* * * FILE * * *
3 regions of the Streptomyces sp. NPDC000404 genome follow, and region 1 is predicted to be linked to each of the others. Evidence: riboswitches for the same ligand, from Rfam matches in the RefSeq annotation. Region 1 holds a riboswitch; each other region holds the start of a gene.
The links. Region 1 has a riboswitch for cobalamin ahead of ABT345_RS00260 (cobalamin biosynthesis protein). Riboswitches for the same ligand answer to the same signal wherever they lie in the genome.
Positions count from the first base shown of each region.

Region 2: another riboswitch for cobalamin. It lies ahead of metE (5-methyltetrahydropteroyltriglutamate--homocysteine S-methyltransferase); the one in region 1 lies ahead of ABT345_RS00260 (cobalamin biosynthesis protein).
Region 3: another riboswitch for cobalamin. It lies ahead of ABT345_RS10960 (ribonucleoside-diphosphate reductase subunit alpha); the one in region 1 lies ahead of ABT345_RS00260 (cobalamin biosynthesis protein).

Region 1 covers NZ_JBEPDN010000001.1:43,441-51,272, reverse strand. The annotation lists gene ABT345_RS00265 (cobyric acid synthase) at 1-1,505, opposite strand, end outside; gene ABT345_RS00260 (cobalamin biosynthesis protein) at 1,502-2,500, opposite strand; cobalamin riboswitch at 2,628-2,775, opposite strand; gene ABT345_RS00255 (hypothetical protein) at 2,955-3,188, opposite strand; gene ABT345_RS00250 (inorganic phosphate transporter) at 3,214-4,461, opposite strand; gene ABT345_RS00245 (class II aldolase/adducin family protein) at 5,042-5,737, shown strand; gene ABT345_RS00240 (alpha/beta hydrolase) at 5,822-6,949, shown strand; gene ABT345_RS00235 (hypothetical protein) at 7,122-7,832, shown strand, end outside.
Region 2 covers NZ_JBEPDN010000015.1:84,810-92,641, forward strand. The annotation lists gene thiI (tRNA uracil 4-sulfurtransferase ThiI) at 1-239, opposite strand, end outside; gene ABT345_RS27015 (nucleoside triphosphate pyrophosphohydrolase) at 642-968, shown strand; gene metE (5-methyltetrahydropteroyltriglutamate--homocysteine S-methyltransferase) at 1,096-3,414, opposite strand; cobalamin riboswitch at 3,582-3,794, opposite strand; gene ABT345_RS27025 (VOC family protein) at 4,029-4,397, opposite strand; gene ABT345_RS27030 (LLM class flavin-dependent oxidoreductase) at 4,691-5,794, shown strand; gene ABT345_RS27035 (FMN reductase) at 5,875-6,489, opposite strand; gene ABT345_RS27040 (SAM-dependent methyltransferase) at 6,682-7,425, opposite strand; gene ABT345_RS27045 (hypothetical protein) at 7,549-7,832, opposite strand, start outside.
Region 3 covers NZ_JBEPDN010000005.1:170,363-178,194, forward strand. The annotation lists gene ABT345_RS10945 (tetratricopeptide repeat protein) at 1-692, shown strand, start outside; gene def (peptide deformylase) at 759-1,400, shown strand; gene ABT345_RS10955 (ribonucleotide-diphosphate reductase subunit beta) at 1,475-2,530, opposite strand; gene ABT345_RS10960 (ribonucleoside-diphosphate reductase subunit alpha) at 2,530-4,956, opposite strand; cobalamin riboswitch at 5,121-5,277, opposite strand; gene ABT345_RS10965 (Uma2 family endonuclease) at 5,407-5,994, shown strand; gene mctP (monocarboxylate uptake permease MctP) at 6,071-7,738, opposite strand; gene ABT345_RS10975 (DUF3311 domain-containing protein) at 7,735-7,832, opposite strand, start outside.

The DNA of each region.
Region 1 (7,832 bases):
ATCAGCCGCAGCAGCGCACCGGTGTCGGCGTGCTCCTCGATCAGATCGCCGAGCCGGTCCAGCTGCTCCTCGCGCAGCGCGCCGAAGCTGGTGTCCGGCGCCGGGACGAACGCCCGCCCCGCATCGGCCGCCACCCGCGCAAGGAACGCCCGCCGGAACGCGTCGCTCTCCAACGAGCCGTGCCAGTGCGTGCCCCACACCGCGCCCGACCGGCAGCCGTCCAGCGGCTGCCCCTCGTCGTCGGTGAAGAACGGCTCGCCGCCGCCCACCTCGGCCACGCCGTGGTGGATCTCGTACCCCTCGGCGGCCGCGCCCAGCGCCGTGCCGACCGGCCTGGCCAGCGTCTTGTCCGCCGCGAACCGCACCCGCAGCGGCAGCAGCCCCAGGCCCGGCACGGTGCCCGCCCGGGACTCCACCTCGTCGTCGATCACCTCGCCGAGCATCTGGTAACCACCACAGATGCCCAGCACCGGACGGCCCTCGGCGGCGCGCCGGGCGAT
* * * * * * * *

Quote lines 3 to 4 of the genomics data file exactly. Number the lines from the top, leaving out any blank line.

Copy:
Positions count from the first base shown of each region.

Region 2: another riboswitch for cobalamin. It lies ahead of metE (5-methyltetrahydropteroyltriglutamate--homocysteine S-methyltransferase); the one in region 1 lies ahead of ABT345_RS00260 (cobalamin biosynthesis protein).